moving away from the boat. We also
never used their funds to build the boat.
What some companies, not just in
yachts, have done in the past is bring in
other people’s money, start to build the
boat and then for whatever reason it
never happens and there are problems.
We decided to do it the other way round:
we build and then we decided to do the
concept. And it has worked quite well.”
To buy a share costs €9 million for a
9.38 per cent stake in one of the two
yachts. It entitles an owner to two peak
weeks and two non-peak weeks every
year and a 9.38 per cent of the value
when the yacht is sold. Assuming interest rates at five per cent and deprecation
at five per cent every year, it seems a
good investment and a notional charter
rate of US$300,000 a week instead of
US$840,000 on the rate card. Kyriacou
says that while it is still early days for
the scheme, there has already been interest, even from existing clients. “It’s
cost-effective for them to have an ownership stake, use their two weeks in the
summer and two in the winter and then
if they decide to take more than two
weeks in the summer they can pay the
normal charter fee.”
Liveras will shortly be increasing its
fleet of charter yachts. It is about to start
construction of a 110-metre yacht and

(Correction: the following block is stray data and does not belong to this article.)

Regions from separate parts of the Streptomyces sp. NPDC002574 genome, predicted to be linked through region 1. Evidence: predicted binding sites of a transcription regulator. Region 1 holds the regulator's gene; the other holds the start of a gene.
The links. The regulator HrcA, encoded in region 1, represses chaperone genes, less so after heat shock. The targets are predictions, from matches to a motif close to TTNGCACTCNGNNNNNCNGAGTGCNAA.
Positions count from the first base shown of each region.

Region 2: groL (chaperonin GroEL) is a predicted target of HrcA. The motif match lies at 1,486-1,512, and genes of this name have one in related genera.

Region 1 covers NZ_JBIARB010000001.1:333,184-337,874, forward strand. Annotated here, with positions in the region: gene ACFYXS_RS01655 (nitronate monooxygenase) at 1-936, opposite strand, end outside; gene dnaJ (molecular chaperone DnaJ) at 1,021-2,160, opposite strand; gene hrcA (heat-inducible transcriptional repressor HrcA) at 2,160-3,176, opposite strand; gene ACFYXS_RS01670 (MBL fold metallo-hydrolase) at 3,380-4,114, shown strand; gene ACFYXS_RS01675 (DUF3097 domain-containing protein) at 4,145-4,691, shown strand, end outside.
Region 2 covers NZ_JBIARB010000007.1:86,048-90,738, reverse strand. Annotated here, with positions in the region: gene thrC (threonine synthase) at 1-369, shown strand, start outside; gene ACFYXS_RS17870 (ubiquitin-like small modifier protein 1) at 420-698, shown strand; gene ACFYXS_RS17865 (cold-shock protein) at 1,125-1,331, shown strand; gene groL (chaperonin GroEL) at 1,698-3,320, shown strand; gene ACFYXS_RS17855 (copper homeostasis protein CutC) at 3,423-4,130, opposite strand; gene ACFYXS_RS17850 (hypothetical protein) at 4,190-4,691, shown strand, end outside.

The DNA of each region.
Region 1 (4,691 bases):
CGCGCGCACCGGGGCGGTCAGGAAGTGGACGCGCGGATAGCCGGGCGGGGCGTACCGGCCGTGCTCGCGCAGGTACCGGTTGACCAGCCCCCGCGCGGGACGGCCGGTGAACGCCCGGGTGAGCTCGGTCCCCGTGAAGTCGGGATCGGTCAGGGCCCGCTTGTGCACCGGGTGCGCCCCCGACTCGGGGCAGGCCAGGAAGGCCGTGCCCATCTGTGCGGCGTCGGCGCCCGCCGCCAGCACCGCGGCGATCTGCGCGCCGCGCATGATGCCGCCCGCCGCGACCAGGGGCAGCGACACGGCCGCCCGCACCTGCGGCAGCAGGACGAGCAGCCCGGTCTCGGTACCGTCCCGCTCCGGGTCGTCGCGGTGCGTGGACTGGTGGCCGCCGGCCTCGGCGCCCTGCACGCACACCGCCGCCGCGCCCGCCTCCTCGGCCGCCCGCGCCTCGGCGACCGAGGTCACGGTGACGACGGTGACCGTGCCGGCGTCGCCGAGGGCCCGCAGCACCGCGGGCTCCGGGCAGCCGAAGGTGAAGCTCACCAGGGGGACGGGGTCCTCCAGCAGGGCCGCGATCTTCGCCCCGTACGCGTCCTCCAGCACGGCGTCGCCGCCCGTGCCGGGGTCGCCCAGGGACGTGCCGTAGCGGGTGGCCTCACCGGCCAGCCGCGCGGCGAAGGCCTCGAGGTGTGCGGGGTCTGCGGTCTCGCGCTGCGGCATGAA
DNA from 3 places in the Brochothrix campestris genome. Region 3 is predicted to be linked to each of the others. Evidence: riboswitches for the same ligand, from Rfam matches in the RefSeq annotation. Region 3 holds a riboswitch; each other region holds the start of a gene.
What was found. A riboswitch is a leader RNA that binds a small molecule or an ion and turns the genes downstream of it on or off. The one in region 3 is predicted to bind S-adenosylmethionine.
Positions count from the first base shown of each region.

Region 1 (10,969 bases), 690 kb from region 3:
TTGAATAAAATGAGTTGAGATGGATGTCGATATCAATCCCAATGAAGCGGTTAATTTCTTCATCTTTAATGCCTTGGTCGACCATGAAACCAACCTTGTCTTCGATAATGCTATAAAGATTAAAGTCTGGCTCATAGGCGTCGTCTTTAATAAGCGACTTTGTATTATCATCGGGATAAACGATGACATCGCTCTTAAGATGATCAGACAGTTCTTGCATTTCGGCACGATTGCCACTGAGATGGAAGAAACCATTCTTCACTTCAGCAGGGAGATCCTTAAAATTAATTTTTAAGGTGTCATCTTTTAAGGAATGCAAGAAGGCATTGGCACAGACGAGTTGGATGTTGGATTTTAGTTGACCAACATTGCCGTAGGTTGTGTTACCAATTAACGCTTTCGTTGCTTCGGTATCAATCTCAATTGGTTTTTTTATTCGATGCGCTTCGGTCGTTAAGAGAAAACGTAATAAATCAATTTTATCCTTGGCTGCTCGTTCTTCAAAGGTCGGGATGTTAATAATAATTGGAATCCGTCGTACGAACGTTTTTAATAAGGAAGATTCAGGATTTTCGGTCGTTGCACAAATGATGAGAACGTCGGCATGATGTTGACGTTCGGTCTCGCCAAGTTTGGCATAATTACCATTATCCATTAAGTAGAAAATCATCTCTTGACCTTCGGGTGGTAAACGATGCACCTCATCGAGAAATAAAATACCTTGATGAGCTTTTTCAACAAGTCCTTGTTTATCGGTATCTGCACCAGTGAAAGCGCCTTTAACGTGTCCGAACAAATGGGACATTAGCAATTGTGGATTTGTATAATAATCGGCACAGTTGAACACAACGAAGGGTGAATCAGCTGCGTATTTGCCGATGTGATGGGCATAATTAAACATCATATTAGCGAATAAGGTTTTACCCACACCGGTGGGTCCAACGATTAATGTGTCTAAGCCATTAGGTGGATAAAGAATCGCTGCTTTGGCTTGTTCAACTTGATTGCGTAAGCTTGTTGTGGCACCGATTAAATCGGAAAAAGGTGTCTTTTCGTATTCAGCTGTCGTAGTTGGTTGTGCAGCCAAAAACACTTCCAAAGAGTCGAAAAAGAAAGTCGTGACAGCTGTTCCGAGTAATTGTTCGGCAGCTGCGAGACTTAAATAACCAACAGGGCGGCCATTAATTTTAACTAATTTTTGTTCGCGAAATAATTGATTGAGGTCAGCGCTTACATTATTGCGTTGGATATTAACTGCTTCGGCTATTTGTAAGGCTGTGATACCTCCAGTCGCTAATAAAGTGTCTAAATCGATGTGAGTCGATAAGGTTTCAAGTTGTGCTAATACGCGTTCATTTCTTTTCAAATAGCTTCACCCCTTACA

work is also about to start on the design
of a 120-metre yacht, although the exact
length will only be decided once the
design process is complete. “Once we
start doing the detail the designer might
come back and say 125, 128 or 119 is
better so that everything fits. We’ll be
working on that shortly.”
He adds: “They won’t be radically different [to anything else on the market]
because I believe if it’s too radical you
lose some clients and maybe gain some
clients. We have to be fairly conservative
in the way we approach because we want
to try and capture as many cultures as
we can. It will be modern, but I think the
exterior style will be similar to what we
have now as opposed to something ultramodern.”
Currently Kyriacou estimates that
around half Liveras’s clients are from the
Middle East, but he says that Russians
are gradually replacing the traditional
American clientele. “Russia has expanded tremendously in the last four or five
years and is still growing quite strongly.
We see the Far East coming in shortly
although I still see that is a few years
away. I think the Chinese market will
gradually dip their toes in the water with
smaller boats and then move into larger
boats. That’s probably the next big market for us and then India will follow
very, very quickly.”
Although not directly involved in Formula One at the moment, Kyriacou sees
it as a niche market worthy of consideration. He says: “Formula One has
extremely wealthy people sponsoring,
owning and running these events, from
Bernie Ecclestone down. There are a lot
of drivers, team principals and sponsors
who charter yachts so it’s an important
area. We have had our yachts chartered
during Grands Prix through some teams
or sponsors. It’s primarily for Monaco,
the start of the summer season in the
South of France. We’re always open to
further development of the business. If it
expands the business we’re quite happy
BF1
to listen.”